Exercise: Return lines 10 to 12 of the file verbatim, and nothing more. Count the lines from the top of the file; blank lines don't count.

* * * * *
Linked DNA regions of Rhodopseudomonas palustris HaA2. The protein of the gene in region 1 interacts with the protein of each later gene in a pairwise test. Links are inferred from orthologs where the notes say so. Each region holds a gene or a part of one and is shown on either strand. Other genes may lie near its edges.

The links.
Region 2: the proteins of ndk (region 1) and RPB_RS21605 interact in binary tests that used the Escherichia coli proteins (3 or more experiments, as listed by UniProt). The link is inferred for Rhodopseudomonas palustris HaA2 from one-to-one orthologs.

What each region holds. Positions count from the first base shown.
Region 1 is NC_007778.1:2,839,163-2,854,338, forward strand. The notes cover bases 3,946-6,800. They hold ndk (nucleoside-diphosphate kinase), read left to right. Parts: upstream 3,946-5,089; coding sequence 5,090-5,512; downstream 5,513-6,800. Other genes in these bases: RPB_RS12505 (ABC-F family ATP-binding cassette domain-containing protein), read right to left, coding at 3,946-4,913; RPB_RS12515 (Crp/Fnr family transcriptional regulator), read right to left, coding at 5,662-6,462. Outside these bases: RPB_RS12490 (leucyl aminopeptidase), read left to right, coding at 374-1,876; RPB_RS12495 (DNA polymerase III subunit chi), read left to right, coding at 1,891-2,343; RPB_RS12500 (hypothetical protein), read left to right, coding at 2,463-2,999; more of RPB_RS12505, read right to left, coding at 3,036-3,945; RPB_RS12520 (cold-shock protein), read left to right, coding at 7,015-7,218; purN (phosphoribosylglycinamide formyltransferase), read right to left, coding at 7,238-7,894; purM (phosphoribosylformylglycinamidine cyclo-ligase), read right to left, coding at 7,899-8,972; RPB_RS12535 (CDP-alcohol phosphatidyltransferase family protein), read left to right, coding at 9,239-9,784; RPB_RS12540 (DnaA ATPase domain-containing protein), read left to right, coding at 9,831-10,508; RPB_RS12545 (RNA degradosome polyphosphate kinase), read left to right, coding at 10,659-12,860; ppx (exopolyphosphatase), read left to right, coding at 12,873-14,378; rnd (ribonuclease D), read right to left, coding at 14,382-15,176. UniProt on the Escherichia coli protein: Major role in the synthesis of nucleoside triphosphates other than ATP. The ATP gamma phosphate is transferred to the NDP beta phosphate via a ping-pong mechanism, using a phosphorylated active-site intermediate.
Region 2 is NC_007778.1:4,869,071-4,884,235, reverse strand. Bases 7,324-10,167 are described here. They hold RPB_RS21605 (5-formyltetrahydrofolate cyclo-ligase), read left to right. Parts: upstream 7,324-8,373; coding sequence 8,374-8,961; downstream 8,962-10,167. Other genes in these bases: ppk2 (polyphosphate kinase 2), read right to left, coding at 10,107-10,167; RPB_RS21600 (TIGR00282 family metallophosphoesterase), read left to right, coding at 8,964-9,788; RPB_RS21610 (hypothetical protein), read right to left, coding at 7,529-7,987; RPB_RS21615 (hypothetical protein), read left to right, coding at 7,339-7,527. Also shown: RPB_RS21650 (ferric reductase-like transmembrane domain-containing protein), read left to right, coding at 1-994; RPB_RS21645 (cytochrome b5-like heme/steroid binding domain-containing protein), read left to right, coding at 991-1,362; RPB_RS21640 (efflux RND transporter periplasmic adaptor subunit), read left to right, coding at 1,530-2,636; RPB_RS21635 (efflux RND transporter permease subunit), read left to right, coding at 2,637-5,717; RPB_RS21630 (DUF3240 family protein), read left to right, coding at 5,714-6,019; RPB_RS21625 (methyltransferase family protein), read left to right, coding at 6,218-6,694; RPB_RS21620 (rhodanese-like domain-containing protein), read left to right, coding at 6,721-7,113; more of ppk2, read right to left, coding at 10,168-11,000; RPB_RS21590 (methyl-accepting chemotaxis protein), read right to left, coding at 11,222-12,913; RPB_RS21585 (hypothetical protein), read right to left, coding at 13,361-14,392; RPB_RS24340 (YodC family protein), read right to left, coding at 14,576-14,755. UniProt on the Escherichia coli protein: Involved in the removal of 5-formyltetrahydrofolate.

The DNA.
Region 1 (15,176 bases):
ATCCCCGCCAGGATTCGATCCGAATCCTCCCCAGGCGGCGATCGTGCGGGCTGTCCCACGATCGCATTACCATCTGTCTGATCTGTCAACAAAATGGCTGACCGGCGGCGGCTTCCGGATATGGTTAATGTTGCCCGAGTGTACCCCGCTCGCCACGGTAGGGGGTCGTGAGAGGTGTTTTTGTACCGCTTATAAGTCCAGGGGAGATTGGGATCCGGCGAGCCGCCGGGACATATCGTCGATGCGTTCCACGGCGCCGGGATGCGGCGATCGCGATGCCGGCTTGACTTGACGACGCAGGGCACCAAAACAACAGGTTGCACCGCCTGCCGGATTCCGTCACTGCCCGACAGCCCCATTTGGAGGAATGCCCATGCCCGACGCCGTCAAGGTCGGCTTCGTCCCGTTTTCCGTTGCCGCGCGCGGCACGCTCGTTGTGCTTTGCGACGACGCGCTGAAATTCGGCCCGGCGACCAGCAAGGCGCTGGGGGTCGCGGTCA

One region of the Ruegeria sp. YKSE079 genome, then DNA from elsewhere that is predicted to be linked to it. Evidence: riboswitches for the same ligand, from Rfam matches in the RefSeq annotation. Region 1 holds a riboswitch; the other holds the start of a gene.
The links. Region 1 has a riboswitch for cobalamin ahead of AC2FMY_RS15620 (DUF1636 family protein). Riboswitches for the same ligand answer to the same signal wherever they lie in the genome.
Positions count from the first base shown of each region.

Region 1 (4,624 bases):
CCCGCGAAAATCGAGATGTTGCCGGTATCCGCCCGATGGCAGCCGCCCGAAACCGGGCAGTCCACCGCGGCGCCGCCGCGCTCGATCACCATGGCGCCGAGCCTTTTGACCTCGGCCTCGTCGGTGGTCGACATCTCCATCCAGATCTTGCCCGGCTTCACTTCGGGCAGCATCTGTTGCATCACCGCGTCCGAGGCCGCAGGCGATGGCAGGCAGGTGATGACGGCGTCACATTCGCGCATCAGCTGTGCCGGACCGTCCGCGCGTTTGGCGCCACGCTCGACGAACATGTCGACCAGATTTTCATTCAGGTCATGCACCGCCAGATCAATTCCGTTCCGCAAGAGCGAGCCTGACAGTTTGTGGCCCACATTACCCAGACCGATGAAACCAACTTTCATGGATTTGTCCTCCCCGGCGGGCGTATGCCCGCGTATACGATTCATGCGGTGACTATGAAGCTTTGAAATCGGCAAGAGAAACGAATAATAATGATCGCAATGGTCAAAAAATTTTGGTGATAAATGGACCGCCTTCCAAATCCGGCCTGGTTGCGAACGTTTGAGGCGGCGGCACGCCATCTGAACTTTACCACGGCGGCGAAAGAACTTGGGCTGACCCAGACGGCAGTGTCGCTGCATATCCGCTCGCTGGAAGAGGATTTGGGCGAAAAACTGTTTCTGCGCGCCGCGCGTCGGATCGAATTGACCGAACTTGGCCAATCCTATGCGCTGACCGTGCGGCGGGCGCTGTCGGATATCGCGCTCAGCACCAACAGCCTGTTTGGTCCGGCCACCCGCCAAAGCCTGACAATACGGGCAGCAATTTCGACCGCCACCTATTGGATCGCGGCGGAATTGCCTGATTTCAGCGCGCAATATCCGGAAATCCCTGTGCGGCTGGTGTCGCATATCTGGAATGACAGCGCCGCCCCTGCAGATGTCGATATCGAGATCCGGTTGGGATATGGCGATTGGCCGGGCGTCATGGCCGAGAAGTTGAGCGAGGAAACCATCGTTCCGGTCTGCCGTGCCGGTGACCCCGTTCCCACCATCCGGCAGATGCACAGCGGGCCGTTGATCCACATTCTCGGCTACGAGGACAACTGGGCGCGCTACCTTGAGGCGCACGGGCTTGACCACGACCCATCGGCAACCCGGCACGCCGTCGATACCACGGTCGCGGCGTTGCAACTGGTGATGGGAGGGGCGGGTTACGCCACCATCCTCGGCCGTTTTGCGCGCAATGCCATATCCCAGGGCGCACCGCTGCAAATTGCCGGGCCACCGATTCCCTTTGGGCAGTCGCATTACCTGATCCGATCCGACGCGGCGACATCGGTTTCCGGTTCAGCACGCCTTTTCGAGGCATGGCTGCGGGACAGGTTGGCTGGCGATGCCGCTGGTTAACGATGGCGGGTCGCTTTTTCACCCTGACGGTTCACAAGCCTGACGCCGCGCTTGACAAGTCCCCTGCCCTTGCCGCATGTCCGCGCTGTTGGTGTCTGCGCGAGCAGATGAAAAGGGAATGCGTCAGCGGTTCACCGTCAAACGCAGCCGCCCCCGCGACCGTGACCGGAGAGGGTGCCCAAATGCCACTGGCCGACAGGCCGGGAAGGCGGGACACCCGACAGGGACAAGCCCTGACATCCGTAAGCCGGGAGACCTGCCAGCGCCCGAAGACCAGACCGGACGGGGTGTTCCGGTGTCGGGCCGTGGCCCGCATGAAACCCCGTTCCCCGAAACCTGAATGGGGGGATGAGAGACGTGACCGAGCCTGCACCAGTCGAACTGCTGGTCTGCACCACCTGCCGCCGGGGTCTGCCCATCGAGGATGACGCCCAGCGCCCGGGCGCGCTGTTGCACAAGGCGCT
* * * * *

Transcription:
One region of the Ruegeria sp. YKSE079 genome, then DNA from elsewhere that is predicted to be linked to it. Evidence: riboswitches for the same ligand, from Rfam matches in the RefSeq annotation. Region 1 holds a riboswitch; the other holds the start of a gene.
The links. Region 1 has a riboswitch for cobalamin ahead of AC2FMY_RS15620 (DUF1636 family protein). Riboswitches for the same ligand answer to the same signal wherever they lie in the genome.
Positions count from the first base shown of each region.